Moving to the most recent figures of 2019-20, she points out that the gross enrolment ratio (GER) has actually jumped to 27%. She explains that a certain degree of democratization can now be seen thanks largely to reservations. However, she mentions, that 10-12% of the upper-castes are still highly overrepresented in our higher education institutions today even as other groups are slowly catching up with the exception of STs. In a similar vein, Muslims are also terribly underrepresented. Intersectionally, however, women are equally present across all these groups.
Next, Prof. John continued the discussion by talking about sexual harassment and violence. She spoke about the Task Force set up by UGC in the wake of the Delhi case in 2012. This task force was responsible for reviewing and recommending on gender and sexual harassment. In talking to women especially and men, Prof. John says that what they found was a very deep intersectionality in terms of vulnerability which was compounded by one’s location. She also pointed out that disability turned out to be one of the most structurally vulnerable factors that had actually not made an impact on us prior to these investigations. In terms of violence, Prof. John reveals a shocking figure pointing out that 98% of the rape cases in India are actually by people known to the victim and only a bear 2% is the other classic stranger rape.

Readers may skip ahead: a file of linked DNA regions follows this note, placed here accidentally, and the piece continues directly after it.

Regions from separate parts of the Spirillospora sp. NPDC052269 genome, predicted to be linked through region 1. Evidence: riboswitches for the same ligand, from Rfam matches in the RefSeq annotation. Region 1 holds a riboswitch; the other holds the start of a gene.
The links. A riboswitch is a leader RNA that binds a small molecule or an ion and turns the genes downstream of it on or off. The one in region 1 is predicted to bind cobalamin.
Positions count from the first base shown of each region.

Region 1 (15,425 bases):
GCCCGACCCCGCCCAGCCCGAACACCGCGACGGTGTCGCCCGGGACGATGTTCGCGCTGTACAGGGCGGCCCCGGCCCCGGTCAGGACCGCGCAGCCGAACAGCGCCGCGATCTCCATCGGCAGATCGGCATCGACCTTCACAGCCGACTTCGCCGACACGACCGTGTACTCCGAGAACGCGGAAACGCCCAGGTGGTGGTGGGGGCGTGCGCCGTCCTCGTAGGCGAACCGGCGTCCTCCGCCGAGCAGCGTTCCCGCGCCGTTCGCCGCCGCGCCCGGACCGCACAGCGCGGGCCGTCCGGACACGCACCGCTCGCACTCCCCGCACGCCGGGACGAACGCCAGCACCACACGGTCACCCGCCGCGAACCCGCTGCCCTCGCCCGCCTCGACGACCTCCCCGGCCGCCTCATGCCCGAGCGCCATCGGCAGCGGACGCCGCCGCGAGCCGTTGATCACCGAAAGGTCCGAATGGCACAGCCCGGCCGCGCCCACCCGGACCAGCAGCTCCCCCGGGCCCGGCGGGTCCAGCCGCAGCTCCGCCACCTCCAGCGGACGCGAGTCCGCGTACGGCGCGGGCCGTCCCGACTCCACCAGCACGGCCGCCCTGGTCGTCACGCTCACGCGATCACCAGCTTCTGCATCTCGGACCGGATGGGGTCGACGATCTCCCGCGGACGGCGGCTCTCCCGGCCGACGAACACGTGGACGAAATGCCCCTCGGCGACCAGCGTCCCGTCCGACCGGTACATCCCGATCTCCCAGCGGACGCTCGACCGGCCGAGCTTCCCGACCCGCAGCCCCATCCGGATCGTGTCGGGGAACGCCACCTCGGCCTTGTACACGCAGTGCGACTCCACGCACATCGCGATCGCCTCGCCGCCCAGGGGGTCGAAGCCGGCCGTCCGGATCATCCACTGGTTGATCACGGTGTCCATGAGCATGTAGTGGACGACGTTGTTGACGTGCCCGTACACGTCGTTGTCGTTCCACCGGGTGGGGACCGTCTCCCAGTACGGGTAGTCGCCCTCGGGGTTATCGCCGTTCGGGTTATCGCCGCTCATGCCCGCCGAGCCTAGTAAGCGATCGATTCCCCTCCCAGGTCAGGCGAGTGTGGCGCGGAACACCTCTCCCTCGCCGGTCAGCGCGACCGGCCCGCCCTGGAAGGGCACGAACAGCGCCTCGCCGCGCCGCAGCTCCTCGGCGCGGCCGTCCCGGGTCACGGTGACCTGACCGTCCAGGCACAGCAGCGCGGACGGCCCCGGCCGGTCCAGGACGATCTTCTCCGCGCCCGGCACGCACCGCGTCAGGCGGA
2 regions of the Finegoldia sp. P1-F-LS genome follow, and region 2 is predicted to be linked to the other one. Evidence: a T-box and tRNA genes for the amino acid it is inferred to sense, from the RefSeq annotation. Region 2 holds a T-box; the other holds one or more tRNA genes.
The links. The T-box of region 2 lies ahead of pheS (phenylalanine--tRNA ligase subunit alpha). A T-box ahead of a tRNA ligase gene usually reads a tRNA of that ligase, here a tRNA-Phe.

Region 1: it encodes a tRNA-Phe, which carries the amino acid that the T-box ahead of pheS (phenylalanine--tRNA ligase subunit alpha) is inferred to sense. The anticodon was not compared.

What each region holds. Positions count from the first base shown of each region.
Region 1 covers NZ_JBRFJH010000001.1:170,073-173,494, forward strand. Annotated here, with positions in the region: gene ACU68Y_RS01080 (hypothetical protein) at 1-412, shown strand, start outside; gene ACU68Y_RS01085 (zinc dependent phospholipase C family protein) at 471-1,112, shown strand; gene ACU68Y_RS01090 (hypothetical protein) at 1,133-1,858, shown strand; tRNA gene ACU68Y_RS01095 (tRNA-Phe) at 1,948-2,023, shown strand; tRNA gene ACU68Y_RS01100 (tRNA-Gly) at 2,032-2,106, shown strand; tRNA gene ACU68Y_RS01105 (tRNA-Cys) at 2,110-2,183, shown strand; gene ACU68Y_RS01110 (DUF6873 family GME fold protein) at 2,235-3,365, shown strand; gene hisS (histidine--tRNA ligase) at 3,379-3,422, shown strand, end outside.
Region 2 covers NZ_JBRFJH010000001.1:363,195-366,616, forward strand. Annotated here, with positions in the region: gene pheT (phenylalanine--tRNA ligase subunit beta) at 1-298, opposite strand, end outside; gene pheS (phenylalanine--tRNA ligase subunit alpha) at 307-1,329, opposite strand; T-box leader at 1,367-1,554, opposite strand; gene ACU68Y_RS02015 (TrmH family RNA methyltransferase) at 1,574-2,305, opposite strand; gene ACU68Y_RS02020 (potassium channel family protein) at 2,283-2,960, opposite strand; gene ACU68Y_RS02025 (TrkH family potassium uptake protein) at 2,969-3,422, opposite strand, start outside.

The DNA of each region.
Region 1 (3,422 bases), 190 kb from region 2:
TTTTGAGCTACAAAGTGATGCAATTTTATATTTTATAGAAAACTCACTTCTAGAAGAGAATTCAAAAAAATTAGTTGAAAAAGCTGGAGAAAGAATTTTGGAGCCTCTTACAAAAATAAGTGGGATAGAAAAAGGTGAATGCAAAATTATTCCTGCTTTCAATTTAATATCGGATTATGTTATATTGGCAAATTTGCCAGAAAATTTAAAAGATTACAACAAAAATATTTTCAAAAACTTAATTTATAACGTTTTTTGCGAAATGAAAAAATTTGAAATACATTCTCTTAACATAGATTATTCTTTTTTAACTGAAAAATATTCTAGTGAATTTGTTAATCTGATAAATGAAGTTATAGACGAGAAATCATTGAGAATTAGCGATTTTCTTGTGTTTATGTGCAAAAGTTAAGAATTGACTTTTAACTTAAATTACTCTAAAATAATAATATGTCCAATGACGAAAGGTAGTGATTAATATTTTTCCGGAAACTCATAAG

Prof. John then takes the discussion towards another important theme which is work and employment. In this area as well, Prof. John makes some very surprising revelations. She talks about the misconception that most people have regarding finding work opportunities in rural areas as compared to the urban areas. She points out that the employment opportunities for women are actually more in the former as compared to the latter. These numbers are roughly the same for men across all locations. However, she also points out that the female rates have declined over the years in rural India. The urban figures, that are practically half of those of our rural India, have also declined over the years. Prof. John then concludes her presentation by putting forth various paradoxes and challenges. In doing this, she raises extremely pertinent questions including topics like early marriage as coupled with compulsory marriages and unpaid domestic work coupled with poorly paid domestic workers.